This study contributes to the debate on general versus contextual measures of caregiver well-being through examining the differential relationships of caregiving appraisals to outcomes. Six dimensions of caregiving appraisal were examined as predictors of minor psychiatric symptoms, affect balance, and burden. Burden was high, symptoms were high, and affect was poor when caregivers held appraisals that reflected (a) low personal resiliency and (b) a conflict-ridden and dysfunctional relationship with the care receiver. When caregivers reported expending (c) considerable energy in maintaining their social networks, burden was also high, with some risk of symptoms, but affect was positive. The fourth appraisal, (d) a close loving caregiver-care receiver relationship, was positively correlated with general well-being, but was not related to burden. The fifth appraisal, (e) dealing with a heavy workload in providing care, was linked with poor affect, but neither symptoms nor burden. Finally, (f) caring at a distance was related to burden, but not to the general outcome measures. These findings suggest that the foci of research questions might be usefully located within an appraisal framework, and that this framework might then provide guidance for the choice of appropriate outcome variables. In many cases, however, a deeper understanding ensues from assessing both contextual and general well-being.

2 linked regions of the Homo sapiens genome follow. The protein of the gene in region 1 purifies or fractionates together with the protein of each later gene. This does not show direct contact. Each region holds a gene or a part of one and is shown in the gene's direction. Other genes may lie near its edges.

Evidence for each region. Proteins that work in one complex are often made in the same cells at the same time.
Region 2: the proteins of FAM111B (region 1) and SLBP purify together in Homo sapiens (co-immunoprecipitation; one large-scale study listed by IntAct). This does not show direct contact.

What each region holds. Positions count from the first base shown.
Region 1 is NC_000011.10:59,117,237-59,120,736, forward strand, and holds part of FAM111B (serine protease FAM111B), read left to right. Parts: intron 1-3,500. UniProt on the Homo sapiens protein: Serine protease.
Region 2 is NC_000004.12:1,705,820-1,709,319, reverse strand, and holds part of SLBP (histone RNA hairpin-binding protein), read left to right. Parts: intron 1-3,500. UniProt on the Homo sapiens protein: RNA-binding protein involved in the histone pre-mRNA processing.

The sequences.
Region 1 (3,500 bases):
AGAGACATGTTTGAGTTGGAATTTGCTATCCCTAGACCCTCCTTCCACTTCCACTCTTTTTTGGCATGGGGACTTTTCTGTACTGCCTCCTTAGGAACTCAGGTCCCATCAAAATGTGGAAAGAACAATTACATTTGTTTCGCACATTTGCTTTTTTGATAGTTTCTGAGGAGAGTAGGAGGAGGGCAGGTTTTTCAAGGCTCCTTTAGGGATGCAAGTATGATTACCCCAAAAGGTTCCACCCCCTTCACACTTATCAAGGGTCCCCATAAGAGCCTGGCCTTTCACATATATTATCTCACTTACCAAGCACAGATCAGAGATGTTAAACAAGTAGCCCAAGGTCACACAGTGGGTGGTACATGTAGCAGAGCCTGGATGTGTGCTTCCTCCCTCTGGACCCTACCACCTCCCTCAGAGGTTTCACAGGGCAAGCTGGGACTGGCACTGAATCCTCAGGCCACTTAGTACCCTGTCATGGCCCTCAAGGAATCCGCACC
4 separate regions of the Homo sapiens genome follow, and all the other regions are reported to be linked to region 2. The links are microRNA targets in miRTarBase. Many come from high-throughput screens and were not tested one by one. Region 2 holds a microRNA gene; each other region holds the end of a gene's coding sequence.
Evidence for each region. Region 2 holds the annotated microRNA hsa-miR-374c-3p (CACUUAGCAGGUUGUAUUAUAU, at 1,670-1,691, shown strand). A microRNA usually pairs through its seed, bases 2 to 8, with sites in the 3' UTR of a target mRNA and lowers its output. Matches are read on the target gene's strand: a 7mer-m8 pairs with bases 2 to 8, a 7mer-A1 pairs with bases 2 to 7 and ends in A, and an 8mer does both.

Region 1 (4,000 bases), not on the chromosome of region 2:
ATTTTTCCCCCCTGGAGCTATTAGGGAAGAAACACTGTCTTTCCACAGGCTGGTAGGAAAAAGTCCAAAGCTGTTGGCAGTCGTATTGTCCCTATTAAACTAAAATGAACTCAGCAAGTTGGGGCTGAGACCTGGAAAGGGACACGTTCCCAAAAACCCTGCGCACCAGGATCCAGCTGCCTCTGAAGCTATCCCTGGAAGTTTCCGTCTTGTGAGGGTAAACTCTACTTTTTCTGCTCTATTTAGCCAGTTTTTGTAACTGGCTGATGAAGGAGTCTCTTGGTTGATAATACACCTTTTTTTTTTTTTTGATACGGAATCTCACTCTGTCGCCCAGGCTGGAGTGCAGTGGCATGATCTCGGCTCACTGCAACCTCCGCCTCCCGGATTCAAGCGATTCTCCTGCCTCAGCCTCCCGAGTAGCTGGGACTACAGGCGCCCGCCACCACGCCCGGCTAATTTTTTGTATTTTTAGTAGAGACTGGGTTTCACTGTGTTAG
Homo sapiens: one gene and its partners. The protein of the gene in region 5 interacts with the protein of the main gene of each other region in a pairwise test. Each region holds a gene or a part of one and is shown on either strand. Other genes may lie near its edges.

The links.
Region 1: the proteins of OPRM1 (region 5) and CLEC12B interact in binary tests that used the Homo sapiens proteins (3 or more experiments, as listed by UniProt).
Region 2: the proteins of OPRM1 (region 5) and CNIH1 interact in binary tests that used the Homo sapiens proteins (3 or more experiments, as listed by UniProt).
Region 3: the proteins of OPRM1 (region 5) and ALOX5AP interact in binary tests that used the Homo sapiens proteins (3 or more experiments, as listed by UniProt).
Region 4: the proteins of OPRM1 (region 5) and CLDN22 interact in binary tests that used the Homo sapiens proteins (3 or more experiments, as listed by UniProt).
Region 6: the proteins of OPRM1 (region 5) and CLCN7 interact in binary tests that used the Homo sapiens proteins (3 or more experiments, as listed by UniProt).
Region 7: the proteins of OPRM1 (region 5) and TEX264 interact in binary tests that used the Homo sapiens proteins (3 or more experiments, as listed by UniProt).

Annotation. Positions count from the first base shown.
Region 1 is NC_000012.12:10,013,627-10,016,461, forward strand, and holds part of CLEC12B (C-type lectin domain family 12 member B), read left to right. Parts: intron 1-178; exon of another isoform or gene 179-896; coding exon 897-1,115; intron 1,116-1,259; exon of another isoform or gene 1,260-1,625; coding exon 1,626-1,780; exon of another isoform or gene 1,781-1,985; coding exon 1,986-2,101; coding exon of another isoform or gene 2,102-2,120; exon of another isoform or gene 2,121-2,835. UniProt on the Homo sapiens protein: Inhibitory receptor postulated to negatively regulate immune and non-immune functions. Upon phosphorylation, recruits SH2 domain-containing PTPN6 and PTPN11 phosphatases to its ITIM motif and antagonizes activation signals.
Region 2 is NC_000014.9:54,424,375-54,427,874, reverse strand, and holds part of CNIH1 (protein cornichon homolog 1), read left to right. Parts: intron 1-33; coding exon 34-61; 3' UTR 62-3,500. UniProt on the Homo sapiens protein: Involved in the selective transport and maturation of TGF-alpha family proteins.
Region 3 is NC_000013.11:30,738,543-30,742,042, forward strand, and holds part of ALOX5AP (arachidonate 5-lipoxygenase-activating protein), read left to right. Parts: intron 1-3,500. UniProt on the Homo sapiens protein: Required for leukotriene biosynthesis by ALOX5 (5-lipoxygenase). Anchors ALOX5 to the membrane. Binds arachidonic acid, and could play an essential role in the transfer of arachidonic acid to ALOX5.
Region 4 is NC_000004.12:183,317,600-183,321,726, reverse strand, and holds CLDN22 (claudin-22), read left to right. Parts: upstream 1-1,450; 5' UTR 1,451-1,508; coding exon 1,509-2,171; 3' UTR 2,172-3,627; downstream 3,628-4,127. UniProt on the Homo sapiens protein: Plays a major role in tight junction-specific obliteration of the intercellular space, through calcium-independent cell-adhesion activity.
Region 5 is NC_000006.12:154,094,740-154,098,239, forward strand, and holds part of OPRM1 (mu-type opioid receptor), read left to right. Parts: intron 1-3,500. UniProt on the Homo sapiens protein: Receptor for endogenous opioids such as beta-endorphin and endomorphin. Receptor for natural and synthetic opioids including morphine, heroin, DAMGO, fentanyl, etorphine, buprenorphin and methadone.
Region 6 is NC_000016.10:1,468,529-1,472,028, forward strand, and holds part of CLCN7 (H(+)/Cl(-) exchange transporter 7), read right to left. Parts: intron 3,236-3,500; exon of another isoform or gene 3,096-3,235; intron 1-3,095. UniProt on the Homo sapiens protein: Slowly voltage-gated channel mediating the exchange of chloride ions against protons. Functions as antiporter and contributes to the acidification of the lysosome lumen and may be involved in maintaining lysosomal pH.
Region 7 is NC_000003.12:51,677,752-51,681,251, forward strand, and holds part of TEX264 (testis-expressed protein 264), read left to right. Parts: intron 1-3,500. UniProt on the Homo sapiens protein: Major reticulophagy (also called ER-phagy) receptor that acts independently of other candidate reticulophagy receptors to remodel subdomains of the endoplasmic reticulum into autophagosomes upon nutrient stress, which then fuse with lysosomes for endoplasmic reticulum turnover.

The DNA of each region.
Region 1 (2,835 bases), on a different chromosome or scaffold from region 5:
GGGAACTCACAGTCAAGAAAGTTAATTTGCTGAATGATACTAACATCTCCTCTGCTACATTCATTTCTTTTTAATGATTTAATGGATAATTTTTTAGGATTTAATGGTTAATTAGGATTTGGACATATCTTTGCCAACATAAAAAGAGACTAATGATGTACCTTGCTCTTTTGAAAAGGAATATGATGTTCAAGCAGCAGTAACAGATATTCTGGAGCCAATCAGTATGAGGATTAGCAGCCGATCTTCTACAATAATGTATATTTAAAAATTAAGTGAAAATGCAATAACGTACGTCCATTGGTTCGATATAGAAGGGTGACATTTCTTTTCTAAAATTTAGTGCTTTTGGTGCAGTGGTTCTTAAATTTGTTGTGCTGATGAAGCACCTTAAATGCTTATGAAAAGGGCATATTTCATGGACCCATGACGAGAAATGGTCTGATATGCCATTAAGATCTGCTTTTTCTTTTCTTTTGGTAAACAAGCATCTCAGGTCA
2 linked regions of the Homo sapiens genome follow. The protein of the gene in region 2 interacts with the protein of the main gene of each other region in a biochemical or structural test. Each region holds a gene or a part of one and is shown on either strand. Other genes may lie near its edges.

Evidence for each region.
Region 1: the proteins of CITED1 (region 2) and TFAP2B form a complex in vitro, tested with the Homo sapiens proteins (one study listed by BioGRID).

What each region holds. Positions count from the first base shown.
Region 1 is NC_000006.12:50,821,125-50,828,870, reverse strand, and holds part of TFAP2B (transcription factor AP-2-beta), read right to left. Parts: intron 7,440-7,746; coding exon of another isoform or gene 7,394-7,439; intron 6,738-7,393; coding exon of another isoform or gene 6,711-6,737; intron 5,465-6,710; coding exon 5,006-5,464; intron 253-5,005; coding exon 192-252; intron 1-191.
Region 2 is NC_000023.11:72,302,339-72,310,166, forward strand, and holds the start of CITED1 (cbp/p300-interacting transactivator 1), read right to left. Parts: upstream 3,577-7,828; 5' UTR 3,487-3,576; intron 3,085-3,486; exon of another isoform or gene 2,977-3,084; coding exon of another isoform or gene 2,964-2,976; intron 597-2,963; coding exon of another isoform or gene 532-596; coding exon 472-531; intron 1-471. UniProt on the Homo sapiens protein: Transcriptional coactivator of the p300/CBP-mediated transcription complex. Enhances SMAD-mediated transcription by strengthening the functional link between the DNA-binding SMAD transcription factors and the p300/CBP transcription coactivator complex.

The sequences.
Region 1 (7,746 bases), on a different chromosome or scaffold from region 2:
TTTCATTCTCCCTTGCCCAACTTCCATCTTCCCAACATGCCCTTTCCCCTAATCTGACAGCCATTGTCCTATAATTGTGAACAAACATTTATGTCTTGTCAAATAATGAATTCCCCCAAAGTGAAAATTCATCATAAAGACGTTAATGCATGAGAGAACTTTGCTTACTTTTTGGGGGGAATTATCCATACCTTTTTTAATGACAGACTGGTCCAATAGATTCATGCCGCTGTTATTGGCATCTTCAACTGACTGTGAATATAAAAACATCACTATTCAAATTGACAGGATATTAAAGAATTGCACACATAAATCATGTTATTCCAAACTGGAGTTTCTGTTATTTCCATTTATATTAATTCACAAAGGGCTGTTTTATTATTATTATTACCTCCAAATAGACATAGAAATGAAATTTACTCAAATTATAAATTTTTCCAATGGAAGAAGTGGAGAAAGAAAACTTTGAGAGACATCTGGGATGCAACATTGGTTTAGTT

|Publication status||Published - 2000|